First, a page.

One of my goals for going to Blogher11 was to sit in on the Special Needs Mini-Conference.
Prior to this, I had never really identified as a special needs blogger and somedays I don't really identify as a special needs mom. Over the years however, I have come to realize how others who have had the experience of raising an adopted child - particularly, but not always, one adopted internationally - were drawn to one another at gatherings. More recently I have noticed the vast difference in my personal comfort level in the company of mothers with special needs children. These women have seen it all. A temper tantrum here, an unusual mannerism or several, an aversion to transtions, a sensitivity to the seemingly innocuous, a vocabulary of strange sounds - these parents try to help or they nod in recognition - but they don't judge.
Beyond seeking the company of others who had "been there," I can't say that I had any specific expectations of the extended session except to learn how people, beside those I was already reading, handled this topic. Mir and Christy, for instance, handle it with particular grace; something I have to assume is partly an extension of their personalities, and partly their writing talents. I was also intrigued by the notion, in the session blurb, that we were telling a story that no one wants to hear.
Well, maybe no one outside the special needs community, but as we are learning, that community is a whole lot bigger than people think. The fairly large room at this one conference was filled with people, and this was just one subset of a conference of people who called themselves writers or bloggers. Imagine how big the population outside this one room could be and what we could learn from each other.
It turned out that one of the things author Rob Rummel-Hudson was talking about was advocacy - writing and talking about what it's like to raise a child with special needs when the people around you, who haven't experienced what you are going through, want mostly to avert their eyes. Aurelia Cotta spoke about the people around her not wanting to hear how medication worked for her and how people compared her to a drug addict. Someone in the audience mentioned that she struggled with the hopeful but impossibly high expectations of her relatives for her preemie daughter when the future was far from certain.
At our tables we talked about what and how much we shared about our children or ourselves on our blogs and in real life. How much do the people outside of our immediate lives need to know? Particularly for those with so-called invisible disabilities, how much do we need to explain their behaviors? How much will they hold against us? Why are each of these encounters and the decisions associated with them so much more of a struggle?
Interestingly, I found myself once again at that scary intersection between my public life and my semi-anonymous blog, and the more we talked and I listened, the more I realized how many dimensions there were to the struggle of parents, including one I have spent much of my life defending - the public school. Before I knew it, I was standing and speaking and addressing something I have never really discussed on this blog - I outed myself as an elected School Board member.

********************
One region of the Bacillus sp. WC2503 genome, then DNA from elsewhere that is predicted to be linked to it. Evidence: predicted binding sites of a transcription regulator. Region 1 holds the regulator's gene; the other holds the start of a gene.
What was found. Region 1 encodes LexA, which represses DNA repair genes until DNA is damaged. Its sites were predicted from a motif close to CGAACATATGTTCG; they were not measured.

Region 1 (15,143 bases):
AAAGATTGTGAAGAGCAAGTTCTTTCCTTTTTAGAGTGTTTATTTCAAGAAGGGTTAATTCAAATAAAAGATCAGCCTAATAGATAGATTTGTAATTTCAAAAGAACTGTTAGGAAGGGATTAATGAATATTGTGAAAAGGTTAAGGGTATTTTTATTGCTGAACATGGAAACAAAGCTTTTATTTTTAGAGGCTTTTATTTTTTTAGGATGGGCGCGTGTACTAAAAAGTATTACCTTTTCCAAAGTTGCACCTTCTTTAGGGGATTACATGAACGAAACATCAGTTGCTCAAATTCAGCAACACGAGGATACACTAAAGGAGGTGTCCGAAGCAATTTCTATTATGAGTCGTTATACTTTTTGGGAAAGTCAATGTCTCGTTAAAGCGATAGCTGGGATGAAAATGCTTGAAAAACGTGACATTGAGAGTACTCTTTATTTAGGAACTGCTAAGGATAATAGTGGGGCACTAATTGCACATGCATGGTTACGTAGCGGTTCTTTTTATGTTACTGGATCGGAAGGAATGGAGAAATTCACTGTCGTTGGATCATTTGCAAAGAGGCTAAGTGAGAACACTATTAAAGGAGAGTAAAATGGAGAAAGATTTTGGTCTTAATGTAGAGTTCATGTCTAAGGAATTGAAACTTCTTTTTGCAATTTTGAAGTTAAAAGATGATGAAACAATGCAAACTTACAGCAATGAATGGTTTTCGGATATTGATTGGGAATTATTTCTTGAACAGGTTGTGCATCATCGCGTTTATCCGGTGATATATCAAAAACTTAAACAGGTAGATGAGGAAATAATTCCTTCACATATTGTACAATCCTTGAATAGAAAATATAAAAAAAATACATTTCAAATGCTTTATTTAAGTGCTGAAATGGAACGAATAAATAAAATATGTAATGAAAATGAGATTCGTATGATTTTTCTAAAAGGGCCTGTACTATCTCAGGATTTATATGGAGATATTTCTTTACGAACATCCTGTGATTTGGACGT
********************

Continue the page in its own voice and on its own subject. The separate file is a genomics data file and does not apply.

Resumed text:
I am and I have been for the last ten years, a local school board member. I got involved out of a lifetime interest in education, educational technology, and educational policy. I have worked my way through nine budget seasons cognizant of the tension between the cost of special education services and the pressure they put on the rest of the school, I have learned more and can go on and on about how to run a school, what works and what doesn't, what we as a society should have but aren't willing to pay for.
I have sat in on countless IEP meetings as a parent and wondered what it would be like if every student got this kind of attention instead of the half-hour parent/teacher conference twice a year, but the national conversation about education seems to be going in exactly the opposite direction. I have involved myself in countless discussions online about the conflict of reformers who act as though we aren't demanding enough from our teachers and simultaneously maintain that they are overpaid because any idiot can teach. I have argued with people who simply do not recognize the presence of special needs students in their calculations of what makes a successful school, or worse, claim that special ed services are simply a ploy by union members to increase their numbers. What I have found most disturbing though, is the more recent tendency of people, who were once only against mainstreaming, to assert that our scant educational resources should go to those who have the best chance of being productive members of society.
This sentiment has only been escalated by the rise of the Tea Party. Many of those who once feared that such arguments would meet with disapproval for their very selfishness are afraid no more. They speak of our children as a burden for which they should not have to be responsible.
And so, I stood in that conference room and identified myself and advocated for advocacy. Because this fight is going to get worse before it gets better, but it's not a fight any of us has to face alone.